Friday, November 21, 2008

Links: Women in Science edition

  1. Vineeta Bal in Nature India: Why women scientists in India need affirmative action [free registration required].

    If couples are looking for jobs, a policy should be in place to encourage their employment in the same institution, or the same city. Potential employers of one spouse should take proactive steps in helping the other spouse find a job, thereby facilitating the woman's entry into the workforce. Provision of campus housing similarly improves the quality of life, and a preference should be given to women scientists for campus accommodation. Provision of good, clean crèches and day-care homes for elderly, preferably in close proximity of the workplace or home, is also a promising proactive step. Providing child-care allowance until the child reaches a certain age is another option. Extra efforts are needed to facilitate a congenial work environment by having frequent gender-sensitisation programmes for men and women. Sexual harassment is a significant but unrecognised problem which needs sensitive and prompt action. Providing security and a women-friendly workplace atmosphere should thus be a responsibility of the head of an institution and specific recommendations have to be in place for achieving it.

  2. Cidem Kaitcibai [I'm sorry I'm not able to reproduce the Turkish name correctly here] in Nature: Caution: Men at Work. Interestingly, this article includes a section on the age profile of scientists.

    Developing countries have a great deal to gain from the full participation of women in the knowledge economy. It is encouraging to note that many developing countries enjoy a head start in their efforts to advance this goal, largely due to the comparatively high percentage of professional women found in elite, high-paying fields. The challenges today lie in increasing opportunities for poorer, less-educated women in cities, small villages and rural areas, and in breaking through the 'glass ceiling' so that more women will hold management and leadership positions.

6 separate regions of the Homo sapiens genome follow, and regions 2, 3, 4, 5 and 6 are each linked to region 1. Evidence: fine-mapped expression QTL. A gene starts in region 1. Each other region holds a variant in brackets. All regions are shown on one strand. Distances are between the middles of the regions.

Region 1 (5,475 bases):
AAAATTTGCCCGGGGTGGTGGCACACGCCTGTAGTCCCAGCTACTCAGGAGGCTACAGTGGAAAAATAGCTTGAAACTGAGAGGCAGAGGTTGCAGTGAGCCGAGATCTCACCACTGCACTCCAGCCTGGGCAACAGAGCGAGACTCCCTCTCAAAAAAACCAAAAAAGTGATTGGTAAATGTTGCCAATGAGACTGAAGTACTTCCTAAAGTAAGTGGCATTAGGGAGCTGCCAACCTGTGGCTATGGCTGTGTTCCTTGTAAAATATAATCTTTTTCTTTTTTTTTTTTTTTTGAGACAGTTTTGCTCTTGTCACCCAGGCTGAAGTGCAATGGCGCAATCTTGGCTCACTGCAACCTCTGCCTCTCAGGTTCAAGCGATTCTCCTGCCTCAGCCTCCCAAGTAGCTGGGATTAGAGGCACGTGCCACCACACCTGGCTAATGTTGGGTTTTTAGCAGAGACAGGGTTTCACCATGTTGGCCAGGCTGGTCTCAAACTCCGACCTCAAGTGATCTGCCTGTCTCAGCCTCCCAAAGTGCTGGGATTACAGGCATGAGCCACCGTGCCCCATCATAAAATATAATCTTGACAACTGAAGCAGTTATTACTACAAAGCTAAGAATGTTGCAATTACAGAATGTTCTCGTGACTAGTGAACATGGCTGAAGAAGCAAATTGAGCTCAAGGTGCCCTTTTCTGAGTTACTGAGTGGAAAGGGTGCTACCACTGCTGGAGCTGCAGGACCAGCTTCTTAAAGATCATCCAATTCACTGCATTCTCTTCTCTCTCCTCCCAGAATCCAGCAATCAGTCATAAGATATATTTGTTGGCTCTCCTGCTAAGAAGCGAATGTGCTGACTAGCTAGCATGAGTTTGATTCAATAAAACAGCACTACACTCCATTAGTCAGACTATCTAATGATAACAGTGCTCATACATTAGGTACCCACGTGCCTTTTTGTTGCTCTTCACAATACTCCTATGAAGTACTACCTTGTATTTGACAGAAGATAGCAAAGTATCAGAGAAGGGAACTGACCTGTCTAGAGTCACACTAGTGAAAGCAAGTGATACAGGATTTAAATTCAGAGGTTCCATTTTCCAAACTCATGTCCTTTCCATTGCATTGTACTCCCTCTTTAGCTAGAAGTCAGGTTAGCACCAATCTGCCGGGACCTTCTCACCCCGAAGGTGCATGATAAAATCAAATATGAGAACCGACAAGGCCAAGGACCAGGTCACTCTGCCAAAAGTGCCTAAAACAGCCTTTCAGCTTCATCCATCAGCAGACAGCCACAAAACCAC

As for age imbalances, innovative policies must be devised to protect experienced knowledge workers without discouraging the next generation of students from entering science and other fields. For example, older professors could be allowed to remain on the faculty without remuneration and without administrative responsibilities — allowing them to pursue their own research agendas freely and to teach classes. This would allow older faculty to remain active and involved without blocking the career paths of younger researchers. It would also encourage an intergenerational exchange of ideas and research collaborations between young and old. It does, of course, depend on having reasonable pension systems in place, and a willingness to approve and enforce mandatory rules for retirement.

  3. Elizabeth Durant: Ellencyclopedia (a profile of MIT's alumna, Ellen Swallow Richards).

    Ellen Swallow Richards is perhaps best known as MIT's first female graduate and instructor, but launching coeducation at the Institute is merely the first in a long list of her pioneering feats. The breadth and depth of her career are astounding; a 1910 tribute in La Follette's Weekly Magazine professed that "when one attempts to tell of the enterprises, apart from her formal teaching, of which Mrs. Richards has been a part or the whole, he is lost in a bewildering maze." Authors and scholars have called her the founder of ecology, the first female environmental engineer, and the founder of home economics. Richards opened the first laboratory for women, created the world's first water purity tables, developed the world standard for evaporation tests on volatile oils, conducted the first consumer-product tests, and discovered a new method to determine the amount of nickel in ore. And that's just the short list of her accomplishments. In a nod to Richards's remarkable knowledge and interests, her sister-in-law called her "Ellencyclopedia."